View attachment 93243

Good point - thanks.
The pistons were kind of stiff - which reinforces the value of freeing them and I did give them a big push back. Pads went back where they came from (unusually, the inner and outer pads are very different. One is fat and round mimicking the piston, the outer long and slim like the slider. Both are clipped in).
As it is, they are super sharp but with the long pedal. And its tardy return.

There is another possibility - see next post.
 
OP
OP
Bellow

Bellow

MB Enthusiast
Joined
Apr 26, 2010
Messages
6,692
Location
Ecosse.
Car
C2500 350, 450
I've had the same and managed recovery by hard brake action on a drive,
and bleeding when that wasn't enough recovery.

I gave them a work out last night - sharp stops, and feet on two pedals to the point it's dragging down a 5.7l V8!

If honest I've not considered the theory behind it too much, but did wonder if had disturbed master cylinder seals.

Someone I spoke to today who knows this stuff reckons the pedal would be on the floor if the master was damaged in any way. It locks hydraulically before it reaches a physical stop (ie floor) and the brakes are effective - this thing weighs 2500kg.

Beginning to wonder if the flexibles didn't get damaged while I was working on the calipers. I was no rougher than on anything else I've ever worked on and never damaged a hose but someone before me could of gripped it previously - the killer for hoses IMO. Something else to look at. Maybe before bleeding - how can air get into an unopened system? Not plausible is it?
 
  • Like
Reactions: m80

Jobsworth

Active Member
Joined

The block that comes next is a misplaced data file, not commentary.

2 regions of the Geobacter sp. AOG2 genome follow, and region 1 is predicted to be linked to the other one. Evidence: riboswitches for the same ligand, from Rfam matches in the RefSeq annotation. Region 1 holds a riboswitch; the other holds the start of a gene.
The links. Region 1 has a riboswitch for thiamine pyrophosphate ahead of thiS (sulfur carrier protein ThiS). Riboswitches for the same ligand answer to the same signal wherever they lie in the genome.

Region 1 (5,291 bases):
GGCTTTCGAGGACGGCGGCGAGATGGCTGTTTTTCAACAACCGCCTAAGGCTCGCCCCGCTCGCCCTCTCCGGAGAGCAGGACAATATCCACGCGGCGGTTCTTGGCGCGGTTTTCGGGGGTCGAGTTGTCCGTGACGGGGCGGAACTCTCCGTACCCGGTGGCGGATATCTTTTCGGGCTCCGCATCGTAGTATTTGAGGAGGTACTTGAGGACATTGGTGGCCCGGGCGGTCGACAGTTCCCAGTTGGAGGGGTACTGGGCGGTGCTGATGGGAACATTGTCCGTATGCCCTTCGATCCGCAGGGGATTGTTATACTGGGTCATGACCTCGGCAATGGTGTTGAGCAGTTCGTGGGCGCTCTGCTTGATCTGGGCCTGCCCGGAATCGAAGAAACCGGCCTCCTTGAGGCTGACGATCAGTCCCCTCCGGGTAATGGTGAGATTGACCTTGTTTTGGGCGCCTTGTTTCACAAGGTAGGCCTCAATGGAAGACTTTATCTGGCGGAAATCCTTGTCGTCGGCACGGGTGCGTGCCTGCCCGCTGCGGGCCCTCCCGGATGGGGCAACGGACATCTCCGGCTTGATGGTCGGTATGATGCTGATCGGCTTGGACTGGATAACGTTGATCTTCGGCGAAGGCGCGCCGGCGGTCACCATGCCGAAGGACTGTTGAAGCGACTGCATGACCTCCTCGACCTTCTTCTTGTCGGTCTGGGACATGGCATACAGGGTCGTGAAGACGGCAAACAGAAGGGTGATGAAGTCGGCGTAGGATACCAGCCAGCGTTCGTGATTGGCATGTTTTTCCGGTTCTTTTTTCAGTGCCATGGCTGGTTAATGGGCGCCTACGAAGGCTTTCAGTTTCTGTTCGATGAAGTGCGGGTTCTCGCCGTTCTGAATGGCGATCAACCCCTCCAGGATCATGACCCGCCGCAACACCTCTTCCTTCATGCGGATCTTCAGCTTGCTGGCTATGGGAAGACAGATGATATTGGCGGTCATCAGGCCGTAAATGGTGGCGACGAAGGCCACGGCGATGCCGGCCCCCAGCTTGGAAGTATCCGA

Sep 23, 2018
Messages
413
Location
Horsham
Car
One or two...
I’m concerned about how far you “stroked” the master cylinder when you were pumping the pedal. I’m always wary of pushing the piston further down the bore than it would travel in normal use. There can be debris or corrosion down there that will remain undisturbed in normal use. Pushing the piston into that can damage the delicate rubber seal resulting in a long pedal. Its also possible that exercising the calipers has introduced air at that end. Bleeding will resolve quickly and simply if that us the case. Classically, air in the system will give a long pedal but it will pump up with two or three fast applications to a good, solid pedal. Master cylinder failure will pump up to a good pedal that gradually sinks as you hold the pressure on.
 

pmcgsmurf

MB Enthusiast
SUPPORTER
Joined
Feb 22, 2010
Messages
4,799
Location
Stirling, Scotland
Car
E55 AMG W211, E250 Sport W212, E220 Avant. W211 (and some Imps)
I'm curious why you felt the need to push the piston back out with the pedal?
 
Joined
Dec 7, 2015
Messages
30
Location
Westgate,kent
Car
Ml270 2003
Last time this happened to me after changing piston (it failed mot), I was told it was the back pressure had affected the abs unit(dirt/ air /seals) and the car needed bleeding with a diagnostic that could operate the abs and bleed it while bleeding brakes,, I was also told by another source to drive the car fast down a dirty track /grass farm rd and slam on the brakes to repeatedly activate the abs , which I did several times , seemed to improve but at a standstill pedal still crept to floor(brakes worked fine when driving), I found different mot station that couldn't do brake test on 4x4 and used a break testing device that sat on drivers seat while they drove car and braked, car past mot and I lived with brake creep.